Photo by Nadine Shaabana

(For those who would rather listen to this post, the 4 minute podcast is below.)

It’s been a hell of a week for troubling news. Floods, war, pestilence – it seems everyone on the planet is experiencing some sort of disaster. At least that’s what you’d think if you skimmed the headlines. The rhetoric is harsh and some of the reality is pretty damn harsh too . . .

So how do we keep our heads up and eyes open to the goodness and positivity that is also all around us?

. . . 

A couple of years ago I was at a Kahui PLD day and the presenter was working with us as leaders in our schools. We were discussing how the constant demands of a school leader’s role often meant that strategic thinking was lost because we were simply too busy with the day to day details.

They used an analogy that really stuck in my head – “you need to get off the dance floor to really appreciate the dance”. I took this to mean that when you’re head down in the mahi, reacting to things as they occur, and trying to meet all needs, that you simply can’t see the bigger picture.

And the bigger picture matters, because the bigger picture creates the possibility of that very subjective, but very real thing called “perspective”.

Perspective – “a thought; a particular way of thinking about something”,

Cambridge Dictionary.

Which means we all have our own perspective, regardless of what is actually happening – which also implies it is very possible to change.

So, the current overload of negative headlines that surround us, influence our own perspective if we don’t make the figurative journey off our dance floor, up the steps, and onto the balcony where we can get a wider view – a better view.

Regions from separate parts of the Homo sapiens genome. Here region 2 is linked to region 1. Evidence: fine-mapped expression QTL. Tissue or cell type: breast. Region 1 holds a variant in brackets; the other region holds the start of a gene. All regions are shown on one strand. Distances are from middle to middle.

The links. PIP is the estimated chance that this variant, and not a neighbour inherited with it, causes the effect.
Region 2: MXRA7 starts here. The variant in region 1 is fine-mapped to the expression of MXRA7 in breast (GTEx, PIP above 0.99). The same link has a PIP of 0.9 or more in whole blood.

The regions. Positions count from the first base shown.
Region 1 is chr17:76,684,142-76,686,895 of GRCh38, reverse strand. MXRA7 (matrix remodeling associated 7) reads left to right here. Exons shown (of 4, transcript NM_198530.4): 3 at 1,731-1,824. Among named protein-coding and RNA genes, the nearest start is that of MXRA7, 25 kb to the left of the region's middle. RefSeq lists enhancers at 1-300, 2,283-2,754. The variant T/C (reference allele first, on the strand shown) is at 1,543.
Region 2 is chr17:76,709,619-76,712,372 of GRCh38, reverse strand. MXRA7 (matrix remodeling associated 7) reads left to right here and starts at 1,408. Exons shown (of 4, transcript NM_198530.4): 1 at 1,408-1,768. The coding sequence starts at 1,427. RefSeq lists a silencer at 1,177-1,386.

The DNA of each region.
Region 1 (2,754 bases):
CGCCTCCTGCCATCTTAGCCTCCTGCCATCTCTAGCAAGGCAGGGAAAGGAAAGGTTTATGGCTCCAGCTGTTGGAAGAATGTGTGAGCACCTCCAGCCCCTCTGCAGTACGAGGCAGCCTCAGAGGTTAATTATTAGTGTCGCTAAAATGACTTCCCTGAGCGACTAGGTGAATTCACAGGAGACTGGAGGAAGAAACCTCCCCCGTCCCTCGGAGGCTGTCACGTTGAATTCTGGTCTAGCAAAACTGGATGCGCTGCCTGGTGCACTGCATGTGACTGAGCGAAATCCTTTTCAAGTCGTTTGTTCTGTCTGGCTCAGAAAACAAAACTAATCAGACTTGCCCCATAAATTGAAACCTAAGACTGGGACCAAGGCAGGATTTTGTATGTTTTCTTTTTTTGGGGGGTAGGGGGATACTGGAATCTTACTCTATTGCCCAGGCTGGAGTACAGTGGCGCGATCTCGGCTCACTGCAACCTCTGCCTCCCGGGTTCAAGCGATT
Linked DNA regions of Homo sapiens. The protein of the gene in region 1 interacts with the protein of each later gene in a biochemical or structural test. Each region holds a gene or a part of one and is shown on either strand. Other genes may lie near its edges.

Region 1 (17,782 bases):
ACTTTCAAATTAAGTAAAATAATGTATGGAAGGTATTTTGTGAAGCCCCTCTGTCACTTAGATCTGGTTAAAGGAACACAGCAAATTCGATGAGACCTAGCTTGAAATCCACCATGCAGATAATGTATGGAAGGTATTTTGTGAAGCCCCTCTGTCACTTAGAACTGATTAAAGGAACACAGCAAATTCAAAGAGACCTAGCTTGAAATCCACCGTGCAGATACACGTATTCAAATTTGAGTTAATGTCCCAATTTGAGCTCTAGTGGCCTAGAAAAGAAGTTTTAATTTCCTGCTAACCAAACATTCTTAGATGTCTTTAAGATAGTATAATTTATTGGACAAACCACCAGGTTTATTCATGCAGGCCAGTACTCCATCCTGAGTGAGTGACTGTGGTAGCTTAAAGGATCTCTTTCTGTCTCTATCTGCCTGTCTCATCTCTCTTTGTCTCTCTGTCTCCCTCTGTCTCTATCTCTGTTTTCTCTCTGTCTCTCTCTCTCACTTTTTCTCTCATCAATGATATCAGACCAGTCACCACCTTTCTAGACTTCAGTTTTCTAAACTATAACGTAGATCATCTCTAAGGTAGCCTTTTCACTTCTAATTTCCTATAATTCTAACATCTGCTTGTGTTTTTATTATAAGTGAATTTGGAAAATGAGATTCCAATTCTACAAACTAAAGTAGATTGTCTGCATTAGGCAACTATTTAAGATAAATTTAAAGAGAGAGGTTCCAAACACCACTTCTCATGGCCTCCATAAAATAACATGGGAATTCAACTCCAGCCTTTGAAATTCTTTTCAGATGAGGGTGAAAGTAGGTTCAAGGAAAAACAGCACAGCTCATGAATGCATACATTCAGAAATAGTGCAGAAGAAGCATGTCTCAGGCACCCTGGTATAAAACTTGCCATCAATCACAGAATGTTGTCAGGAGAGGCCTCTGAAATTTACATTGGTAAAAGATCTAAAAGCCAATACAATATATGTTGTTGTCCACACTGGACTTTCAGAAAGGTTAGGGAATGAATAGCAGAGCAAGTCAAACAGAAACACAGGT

We in New Zealand are moving into the same Covid based scenario that many others have already endured across the world, and as a school leader it can seem all encompassing, and frankly, overwhelming at times. Not being able to control the variables is a stressful situation for many principals who are responsible for, and accountable too, such a wide range of people. It’s tough.

I’d like to suggest that a way forward is to change the way you think about managing this stage of the pandemic – to change your perspective.

And one of the easiest ways to do that is to listen to your Grandma’s advice – “there’re people a lot worse off than you” (which when I was younger, was usually followed by something like, “so eat those peas and be grateful”).

Worrying about who sat by who, and were they infectious, and will the parents ‘kick-off’ if you don’t tell them, or maybe if you do tell them .  .  . can seem huge problems, but you only have to glance at any media source to find situations that are epically harder than ours.

If you pause to compare what we are facing with what many others are, the comparison allows perspective. It certainly has for me anyway.

One of my ‘worse case’ scenarios at the moment is that someone in my family gets sick, gets nearly through their isolation period and then I get sick – I could have nearly 20 days at home! My youngest son has an epic camp due to roll out next week and he is really worried that it won’t happen. I have friends about to go on a cycle tour and their conversation is all around the possibility that it can’t go ahead, or that they’ll get two days in and someone will get ill and have to come home.

But if I step back and pay attention to some of the other current world challenges, even for a moment, it doesn’t take much to realise that my problems are not that big.

It’s called perspective.

.   .   .

I’ve given myself two challenges for next week – 1) don’t watch or listen to headline news – I need a break and have already decided that others are well worse off, and 2) re-read Danny’s excellent post from last week (about getting ‘unstuck’). Actionable things that are objectively good for me and will help me keep my perspective positive.





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